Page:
Although turnout was disappointing at the Town Hall Meeting Tuesday night, those in attendance got to voice their opinion on the State Legislature and Government.
The purpose of the meeting was to raise awareness of the new law requiring voters to present a valid ID before voting in any election beginning in January of 2012.
Only 12 people were in attendance Tuesday at Woodbury Grammar School as Wayne Pruitt of the State Election Office was on hand to answer questions on the subject. Comments ranged from complaints about the long lines at the various Tennessee Department Of Safety locations when getting a photo ID, to concerns that people won't vote as a result of the new law.
Acceptable forms of photo ID a voter can present before voting at the polls include a Tennessee Drivers License with the person's photo, United States Passport, Department of Safety Photo ID, Photo ID issued by the federal or State government. United States Military Photo ID or a Gun permit card with a person's photo on it.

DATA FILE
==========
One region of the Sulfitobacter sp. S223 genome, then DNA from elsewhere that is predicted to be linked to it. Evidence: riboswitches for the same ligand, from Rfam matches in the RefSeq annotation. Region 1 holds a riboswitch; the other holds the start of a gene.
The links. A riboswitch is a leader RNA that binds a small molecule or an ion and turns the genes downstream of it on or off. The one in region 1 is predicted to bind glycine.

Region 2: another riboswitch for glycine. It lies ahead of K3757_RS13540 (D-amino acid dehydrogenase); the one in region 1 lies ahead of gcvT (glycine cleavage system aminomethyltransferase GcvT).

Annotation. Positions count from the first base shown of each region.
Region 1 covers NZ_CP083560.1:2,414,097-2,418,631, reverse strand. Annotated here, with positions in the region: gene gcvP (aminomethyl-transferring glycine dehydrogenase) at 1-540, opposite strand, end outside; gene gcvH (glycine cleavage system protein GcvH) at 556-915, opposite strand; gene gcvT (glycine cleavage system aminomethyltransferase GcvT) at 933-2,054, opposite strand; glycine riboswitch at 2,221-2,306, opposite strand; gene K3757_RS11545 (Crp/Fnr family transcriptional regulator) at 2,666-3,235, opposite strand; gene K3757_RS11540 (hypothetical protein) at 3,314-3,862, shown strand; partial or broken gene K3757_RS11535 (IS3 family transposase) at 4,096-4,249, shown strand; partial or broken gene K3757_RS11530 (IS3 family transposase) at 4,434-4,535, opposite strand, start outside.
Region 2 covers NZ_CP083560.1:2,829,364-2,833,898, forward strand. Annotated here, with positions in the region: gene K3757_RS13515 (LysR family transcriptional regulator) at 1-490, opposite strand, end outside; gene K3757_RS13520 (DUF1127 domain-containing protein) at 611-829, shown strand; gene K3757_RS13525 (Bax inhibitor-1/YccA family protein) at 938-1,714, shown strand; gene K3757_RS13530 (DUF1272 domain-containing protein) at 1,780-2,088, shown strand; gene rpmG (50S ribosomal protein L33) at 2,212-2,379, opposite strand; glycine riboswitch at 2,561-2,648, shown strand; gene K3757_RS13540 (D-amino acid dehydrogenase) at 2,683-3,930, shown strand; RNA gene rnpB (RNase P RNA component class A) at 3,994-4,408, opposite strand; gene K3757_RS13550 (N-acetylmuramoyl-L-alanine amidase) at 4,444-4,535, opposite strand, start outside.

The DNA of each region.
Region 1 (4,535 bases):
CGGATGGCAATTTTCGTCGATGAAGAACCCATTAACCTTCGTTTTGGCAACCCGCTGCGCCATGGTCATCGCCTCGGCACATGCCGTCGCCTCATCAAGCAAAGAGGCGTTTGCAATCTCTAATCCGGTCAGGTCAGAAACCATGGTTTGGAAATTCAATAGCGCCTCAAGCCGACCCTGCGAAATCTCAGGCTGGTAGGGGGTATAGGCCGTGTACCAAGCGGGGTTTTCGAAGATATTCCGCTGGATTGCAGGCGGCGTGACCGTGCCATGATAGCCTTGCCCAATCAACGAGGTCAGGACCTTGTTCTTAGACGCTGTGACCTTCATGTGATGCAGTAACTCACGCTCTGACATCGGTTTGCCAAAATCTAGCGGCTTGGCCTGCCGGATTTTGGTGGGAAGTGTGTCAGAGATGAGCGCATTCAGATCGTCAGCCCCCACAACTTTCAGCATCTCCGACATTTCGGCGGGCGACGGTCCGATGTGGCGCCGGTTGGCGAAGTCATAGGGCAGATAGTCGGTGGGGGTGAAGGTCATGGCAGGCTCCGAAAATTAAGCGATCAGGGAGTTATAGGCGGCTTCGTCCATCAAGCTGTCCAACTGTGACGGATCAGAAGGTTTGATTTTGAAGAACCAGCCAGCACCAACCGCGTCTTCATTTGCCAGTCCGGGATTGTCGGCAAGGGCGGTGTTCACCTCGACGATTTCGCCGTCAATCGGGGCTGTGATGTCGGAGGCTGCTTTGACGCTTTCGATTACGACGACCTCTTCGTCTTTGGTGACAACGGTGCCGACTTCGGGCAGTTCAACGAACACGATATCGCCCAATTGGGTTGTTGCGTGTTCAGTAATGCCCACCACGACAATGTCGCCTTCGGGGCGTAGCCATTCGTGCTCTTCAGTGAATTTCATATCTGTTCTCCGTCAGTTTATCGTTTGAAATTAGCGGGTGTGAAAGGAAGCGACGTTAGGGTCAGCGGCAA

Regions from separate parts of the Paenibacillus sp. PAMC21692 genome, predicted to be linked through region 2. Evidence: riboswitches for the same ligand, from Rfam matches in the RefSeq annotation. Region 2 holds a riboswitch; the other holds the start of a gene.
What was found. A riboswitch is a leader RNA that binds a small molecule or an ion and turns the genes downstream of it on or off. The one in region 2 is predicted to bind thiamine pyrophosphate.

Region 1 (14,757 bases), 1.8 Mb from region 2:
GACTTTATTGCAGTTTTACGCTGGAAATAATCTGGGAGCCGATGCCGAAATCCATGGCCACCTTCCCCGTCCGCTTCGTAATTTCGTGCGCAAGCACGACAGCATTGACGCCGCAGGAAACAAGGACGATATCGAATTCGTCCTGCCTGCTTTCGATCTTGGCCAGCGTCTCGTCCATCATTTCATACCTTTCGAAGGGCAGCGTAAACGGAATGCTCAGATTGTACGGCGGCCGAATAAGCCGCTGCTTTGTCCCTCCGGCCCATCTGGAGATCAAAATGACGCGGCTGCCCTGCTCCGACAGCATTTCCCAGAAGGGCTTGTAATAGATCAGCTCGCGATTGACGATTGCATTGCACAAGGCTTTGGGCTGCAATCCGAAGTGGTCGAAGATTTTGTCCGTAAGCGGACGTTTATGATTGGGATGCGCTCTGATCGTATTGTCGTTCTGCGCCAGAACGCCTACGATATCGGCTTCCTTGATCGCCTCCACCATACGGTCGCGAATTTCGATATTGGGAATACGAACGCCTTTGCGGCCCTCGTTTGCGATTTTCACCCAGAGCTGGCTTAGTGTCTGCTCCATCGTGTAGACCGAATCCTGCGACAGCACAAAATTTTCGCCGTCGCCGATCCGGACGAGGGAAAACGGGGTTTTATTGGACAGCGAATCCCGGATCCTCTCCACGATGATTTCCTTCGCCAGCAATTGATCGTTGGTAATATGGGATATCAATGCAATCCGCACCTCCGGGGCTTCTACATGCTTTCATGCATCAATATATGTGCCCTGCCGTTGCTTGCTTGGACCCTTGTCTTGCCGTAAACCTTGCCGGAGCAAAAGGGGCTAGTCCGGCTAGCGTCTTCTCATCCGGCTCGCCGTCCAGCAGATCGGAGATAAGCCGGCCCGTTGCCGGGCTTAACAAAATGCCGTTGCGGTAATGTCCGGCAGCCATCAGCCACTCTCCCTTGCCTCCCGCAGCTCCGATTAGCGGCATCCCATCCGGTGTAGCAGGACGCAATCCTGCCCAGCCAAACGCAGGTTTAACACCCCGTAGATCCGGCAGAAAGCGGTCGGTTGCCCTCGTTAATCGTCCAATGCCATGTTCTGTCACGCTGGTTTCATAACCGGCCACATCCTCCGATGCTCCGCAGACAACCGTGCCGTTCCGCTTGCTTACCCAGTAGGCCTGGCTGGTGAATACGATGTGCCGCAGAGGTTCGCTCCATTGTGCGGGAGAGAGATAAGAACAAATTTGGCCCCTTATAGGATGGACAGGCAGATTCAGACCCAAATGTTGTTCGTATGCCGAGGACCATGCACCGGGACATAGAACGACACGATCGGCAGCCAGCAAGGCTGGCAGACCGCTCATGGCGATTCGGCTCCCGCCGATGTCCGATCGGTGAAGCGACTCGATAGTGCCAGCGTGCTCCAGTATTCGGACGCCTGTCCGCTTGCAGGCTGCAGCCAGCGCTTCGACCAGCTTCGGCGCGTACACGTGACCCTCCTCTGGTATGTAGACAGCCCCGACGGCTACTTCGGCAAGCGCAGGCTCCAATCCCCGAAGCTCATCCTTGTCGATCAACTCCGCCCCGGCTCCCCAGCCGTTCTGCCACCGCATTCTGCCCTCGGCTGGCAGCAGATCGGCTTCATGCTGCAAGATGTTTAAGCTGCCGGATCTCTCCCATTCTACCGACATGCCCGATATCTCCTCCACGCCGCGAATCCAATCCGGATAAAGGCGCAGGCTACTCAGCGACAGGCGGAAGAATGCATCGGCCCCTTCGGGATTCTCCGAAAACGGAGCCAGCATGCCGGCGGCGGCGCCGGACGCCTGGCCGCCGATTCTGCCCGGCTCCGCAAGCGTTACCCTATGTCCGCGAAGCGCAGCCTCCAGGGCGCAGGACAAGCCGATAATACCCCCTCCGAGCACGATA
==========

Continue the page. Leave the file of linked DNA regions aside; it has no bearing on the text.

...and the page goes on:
Those ID's do not have to be current, they can be expired. Photo ID's not acceptable are Bank Cards, College Student Photo ID card, or any photo ID card not issued by the federal or state government. City or County Issued ID cards are not acceptable.
People exempt by the law are voters who vote absentee by mail. Voters who are residents in a licensed nursing home or assisted living center and who vote at the facility. Voters who are hospitalized. Voters with a religious objection to being photographed and voters who are indigent and are unable to obtain a photo ID without paying a fee.
Most of these people who fall under the exempt status will have to fill out paperwork or sign affidavits accordingly.
If a person does not bring a photo ID to the polling place and the person is not exempt, they will be able to vote with a provisional ballot.
Afterwards the person will have two business days after the election to return to the county election commission office to show a valid photo ID.
Voters are allowed to obtain a free photo ID from the Tennessee Department Of Safety as long as they request one specifically for voting purposes.
The Woodbury meeting was the fourth stop of the day for Pruitt, who visited Sparta, Pikeville and Smithville. Pruitt reported that the turnout at each stop was similar to that of Woodbury's with only 10-15 people in attendance at each stop. It was also reported that Carthage didn't have anyone turnout at their Town Hall meeting.
If anyone needs any information about the new law they are encouraged to call the County Election Commission Office at 563-5650.